The Memoir included in this volume is composed almost entirely of the letters of Major Shaw to his parents, his brothers, and the Rev. Dr. Eliot of Boston. Mr. Quincy has introduced only such remarks as are necessary to connect the personal history of the author with the circumstances amidst which he lived. Major Shaw was one of the true patriots of our war of Independ. ence. He was a soldier then ; and if we had ever entertained a doubt whether an army could embrace men of the purest moral principle, of the gentlest feelings, and of a fervent Chris. tian piety, the perusal of this volume would have convinced us of the possibility of the fact. He was a native of Boston, born of a respectable family in the middle ranks of society. While looking forward to a peaceful life of industry and enterprise, and even before he had reached the year of his own legal freedom, he made a voluntary offer of his services in behalf of his country, at the very commencement of the war. He continued to serve through the whole protracted conflict, meeting all the harassing uncertainties which it involved, and bearing his full share of its severe experiences of poverty, suffering, and anxiety. He was a man of good intellectual powers, of most delicate purity of character, and of a noble soul. His letters bear testimony to his excellence ; the freshness of incident and the justice of senti. ment which present themselves as we read give them a great charm. His Journals, written while he was engaged in the peaceful enterprise of opening commercial relations between our young republic and the China seas, exhibit the judgment and prudence which we should expect to find united with his other qualities. The reader of this volume will discover in it new cause to admire and venerate the character of Washington. What a man he was! What a testimony does he offer to those who argue for a special Providence !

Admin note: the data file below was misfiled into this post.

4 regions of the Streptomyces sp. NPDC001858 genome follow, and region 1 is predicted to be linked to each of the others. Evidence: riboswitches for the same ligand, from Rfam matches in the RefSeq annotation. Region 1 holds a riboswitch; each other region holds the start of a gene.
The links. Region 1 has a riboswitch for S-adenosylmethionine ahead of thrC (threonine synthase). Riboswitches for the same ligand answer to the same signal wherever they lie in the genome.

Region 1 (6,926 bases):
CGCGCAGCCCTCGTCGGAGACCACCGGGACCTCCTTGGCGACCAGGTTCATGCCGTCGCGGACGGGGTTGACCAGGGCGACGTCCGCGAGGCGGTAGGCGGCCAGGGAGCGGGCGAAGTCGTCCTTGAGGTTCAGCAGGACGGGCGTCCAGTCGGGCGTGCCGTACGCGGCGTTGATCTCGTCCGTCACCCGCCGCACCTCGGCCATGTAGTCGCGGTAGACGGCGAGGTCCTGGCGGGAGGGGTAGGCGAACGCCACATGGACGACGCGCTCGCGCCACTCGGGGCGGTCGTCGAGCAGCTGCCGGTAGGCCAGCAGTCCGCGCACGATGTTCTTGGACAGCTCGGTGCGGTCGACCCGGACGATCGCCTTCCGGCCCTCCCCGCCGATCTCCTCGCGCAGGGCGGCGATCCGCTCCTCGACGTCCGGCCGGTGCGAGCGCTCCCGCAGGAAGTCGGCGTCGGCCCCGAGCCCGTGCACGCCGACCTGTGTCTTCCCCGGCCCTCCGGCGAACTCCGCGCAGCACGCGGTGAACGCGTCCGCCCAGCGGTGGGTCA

Mr. Quincy has performed his pleasant task with great delicacy and good judgment. The volume, in its mechanical execution, is one of the best which we have ever seen from the Amer. ican press. The whole expense of the publication is borne by Robert G. Shaw, Esq., nephew of Major Shaw, and the proceeds of its sale are a gift from him to the Boston Marine Society.

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E.

The Evangel of Love. Interpreted by Henry Sutton. Lon.

don. 1817. 12mo. Pp. 232.

This is a strange, mystic book. The author is a hater of forms, a despiser of authority; the Bible is to him a bundle of